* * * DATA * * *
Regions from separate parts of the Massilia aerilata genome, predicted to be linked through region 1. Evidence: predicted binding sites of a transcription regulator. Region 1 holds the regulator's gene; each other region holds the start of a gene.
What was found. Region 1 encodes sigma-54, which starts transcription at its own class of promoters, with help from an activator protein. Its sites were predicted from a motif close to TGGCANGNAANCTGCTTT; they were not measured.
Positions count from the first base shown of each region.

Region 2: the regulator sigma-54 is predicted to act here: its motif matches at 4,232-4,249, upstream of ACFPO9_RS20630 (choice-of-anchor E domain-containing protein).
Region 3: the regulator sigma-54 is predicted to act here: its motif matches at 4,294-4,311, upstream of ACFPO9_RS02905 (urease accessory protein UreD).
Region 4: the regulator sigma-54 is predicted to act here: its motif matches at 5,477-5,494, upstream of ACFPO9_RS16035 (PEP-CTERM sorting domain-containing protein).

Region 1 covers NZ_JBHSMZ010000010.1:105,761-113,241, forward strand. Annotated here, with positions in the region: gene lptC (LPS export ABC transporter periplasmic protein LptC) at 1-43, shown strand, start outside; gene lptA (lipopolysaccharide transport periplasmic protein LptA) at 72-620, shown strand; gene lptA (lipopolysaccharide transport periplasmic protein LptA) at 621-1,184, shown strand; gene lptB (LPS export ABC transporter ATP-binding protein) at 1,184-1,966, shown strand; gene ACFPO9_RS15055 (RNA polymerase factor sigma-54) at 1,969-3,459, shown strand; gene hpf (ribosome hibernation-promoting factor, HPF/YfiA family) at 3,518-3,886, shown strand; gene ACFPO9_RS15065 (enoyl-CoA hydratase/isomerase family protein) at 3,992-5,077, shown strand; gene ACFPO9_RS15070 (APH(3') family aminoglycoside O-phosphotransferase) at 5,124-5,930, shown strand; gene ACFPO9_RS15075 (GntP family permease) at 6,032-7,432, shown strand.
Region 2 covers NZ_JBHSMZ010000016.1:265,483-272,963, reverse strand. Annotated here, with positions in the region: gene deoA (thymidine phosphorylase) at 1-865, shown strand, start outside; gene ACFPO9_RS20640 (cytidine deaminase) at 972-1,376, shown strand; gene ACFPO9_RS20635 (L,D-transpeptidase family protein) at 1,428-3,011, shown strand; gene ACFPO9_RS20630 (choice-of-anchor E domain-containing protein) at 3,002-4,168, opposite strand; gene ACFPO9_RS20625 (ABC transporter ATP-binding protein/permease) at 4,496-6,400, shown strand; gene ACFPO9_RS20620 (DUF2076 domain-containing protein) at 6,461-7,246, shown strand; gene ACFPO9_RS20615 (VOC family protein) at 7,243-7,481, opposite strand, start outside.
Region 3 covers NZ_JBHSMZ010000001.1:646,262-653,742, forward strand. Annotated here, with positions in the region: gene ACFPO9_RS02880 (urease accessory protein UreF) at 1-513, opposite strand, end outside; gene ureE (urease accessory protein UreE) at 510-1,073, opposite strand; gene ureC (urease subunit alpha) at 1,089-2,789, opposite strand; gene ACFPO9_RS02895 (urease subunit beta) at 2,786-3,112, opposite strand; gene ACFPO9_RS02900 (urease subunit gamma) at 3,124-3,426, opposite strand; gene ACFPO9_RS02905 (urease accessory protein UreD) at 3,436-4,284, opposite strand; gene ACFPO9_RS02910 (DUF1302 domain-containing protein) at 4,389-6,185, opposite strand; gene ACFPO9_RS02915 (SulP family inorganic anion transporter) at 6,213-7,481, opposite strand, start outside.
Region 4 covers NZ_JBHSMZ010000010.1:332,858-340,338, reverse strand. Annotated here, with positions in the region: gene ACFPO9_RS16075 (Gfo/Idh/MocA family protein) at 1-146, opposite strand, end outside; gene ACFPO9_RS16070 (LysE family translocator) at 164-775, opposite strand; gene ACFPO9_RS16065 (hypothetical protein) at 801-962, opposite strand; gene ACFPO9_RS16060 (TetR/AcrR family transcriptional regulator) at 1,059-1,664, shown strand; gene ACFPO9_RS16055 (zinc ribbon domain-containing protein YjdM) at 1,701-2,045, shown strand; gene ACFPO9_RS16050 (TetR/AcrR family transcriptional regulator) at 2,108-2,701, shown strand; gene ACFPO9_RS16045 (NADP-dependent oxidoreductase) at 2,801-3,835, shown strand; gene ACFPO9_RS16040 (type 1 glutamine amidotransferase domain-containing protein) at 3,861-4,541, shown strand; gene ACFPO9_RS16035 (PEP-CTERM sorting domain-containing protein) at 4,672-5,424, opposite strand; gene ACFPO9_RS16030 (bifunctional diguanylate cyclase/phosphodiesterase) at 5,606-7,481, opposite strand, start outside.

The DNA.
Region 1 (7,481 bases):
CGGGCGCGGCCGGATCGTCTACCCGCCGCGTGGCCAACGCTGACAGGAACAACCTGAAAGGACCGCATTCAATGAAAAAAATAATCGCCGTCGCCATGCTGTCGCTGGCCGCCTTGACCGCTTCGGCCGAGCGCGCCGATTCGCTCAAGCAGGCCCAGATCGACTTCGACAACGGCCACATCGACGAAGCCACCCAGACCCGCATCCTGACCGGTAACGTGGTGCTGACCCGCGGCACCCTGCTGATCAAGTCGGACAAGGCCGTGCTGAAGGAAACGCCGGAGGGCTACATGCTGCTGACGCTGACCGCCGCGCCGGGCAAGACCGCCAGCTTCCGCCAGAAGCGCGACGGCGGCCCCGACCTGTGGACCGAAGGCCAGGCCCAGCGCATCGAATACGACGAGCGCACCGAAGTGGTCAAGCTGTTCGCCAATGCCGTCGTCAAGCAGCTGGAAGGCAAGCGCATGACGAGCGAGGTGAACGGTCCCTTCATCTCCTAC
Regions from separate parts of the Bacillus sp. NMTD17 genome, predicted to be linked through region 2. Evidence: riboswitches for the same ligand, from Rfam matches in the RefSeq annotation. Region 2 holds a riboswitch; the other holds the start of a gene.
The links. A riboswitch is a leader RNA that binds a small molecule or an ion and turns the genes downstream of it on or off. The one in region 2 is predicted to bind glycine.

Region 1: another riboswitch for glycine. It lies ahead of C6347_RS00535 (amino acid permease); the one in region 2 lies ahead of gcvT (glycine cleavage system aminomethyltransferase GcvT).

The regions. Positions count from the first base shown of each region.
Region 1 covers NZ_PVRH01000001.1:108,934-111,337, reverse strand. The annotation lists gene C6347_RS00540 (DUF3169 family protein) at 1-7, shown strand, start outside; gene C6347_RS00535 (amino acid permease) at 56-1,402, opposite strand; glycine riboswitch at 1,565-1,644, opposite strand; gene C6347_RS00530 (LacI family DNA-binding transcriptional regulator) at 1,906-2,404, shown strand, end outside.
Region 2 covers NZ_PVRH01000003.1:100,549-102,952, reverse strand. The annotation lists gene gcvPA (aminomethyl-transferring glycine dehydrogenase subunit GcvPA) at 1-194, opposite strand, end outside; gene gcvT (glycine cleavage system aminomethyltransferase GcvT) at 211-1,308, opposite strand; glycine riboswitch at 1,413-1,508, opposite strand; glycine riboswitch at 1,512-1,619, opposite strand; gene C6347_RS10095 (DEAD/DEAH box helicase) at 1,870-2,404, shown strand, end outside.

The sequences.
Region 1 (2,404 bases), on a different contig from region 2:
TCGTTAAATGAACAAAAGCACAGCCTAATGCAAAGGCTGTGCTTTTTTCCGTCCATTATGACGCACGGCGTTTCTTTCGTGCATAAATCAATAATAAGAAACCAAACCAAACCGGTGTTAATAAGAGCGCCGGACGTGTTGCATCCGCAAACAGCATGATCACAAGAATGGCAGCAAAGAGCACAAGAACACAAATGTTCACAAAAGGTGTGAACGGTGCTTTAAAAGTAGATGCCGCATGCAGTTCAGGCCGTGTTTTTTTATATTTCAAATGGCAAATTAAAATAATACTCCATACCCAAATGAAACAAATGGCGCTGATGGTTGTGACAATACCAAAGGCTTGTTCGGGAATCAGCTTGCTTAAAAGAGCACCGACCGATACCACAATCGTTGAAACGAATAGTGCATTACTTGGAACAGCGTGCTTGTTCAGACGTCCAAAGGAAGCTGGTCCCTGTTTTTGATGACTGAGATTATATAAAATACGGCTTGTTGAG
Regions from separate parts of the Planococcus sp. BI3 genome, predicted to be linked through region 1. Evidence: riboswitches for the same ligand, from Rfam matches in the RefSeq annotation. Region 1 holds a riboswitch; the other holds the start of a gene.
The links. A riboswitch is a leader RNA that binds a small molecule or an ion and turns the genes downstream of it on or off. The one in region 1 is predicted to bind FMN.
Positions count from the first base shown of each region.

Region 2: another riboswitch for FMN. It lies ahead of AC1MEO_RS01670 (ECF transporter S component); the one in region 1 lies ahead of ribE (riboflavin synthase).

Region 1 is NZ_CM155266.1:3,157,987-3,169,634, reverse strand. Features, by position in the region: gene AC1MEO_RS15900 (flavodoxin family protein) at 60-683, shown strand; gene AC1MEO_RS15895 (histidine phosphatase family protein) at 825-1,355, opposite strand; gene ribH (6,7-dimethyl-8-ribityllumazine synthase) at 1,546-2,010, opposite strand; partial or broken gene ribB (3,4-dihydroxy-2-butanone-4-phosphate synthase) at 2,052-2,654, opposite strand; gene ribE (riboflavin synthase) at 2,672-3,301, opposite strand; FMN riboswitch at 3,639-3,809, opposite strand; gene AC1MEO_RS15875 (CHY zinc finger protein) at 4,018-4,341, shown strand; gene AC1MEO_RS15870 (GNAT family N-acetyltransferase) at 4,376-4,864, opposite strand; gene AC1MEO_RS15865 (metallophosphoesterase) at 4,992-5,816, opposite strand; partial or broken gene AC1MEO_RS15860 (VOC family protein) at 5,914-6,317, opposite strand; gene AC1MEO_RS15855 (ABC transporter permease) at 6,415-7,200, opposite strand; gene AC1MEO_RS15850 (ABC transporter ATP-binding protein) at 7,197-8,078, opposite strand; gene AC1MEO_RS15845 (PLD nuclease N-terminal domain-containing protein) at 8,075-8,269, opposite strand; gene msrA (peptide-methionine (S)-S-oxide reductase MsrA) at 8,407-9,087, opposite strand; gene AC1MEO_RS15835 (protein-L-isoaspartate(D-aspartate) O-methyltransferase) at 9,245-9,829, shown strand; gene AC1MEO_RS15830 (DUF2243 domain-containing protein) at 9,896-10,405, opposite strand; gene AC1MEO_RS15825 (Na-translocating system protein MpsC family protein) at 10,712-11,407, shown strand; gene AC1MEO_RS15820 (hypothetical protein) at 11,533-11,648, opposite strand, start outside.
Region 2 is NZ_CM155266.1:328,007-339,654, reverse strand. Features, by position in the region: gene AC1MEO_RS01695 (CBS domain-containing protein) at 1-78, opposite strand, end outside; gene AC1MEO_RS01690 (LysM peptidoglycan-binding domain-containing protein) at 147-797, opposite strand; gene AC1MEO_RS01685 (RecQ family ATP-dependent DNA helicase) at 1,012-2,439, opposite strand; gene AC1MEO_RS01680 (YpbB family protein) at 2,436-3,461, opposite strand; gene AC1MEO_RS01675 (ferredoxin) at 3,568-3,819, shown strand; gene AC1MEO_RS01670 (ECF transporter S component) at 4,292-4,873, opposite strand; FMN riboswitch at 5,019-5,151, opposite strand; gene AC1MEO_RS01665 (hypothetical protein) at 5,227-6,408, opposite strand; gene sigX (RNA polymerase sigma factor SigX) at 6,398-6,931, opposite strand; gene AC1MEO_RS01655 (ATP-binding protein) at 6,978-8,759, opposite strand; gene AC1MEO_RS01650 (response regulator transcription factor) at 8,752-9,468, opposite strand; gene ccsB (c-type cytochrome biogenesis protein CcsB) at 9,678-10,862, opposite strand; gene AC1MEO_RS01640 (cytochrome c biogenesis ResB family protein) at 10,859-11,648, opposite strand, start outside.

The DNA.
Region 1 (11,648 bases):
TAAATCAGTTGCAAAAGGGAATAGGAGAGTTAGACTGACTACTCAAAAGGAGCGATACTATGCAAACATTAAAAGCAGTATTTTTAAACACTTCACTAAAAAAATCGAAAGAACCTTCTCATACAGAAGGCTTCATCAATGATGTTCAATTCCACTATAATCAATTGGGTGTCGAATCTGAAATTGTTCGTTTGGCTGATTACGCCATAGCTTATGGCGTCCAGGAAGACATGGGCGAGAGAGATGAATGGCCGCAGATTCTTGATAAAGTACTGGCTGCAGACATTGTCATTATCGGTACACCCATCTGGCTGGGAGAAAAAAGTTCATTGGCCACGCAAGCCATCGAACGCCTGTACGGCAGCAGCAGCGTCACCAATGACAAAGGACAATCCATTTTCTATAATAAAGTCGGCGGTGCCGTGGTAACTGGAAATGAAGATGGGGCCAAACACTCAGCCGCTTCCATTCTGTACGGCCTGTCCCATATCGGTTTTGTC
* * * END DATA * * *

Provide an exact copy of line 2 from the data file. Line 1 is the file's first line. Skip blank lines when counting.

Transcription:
What was found. Region 1 encodes sigma-54, which starts transcription at its own class of promoters, with help from an activator protein. Its sites were predicted from a motif close to TGGCANGNAANCTGCTTT; they were not measured.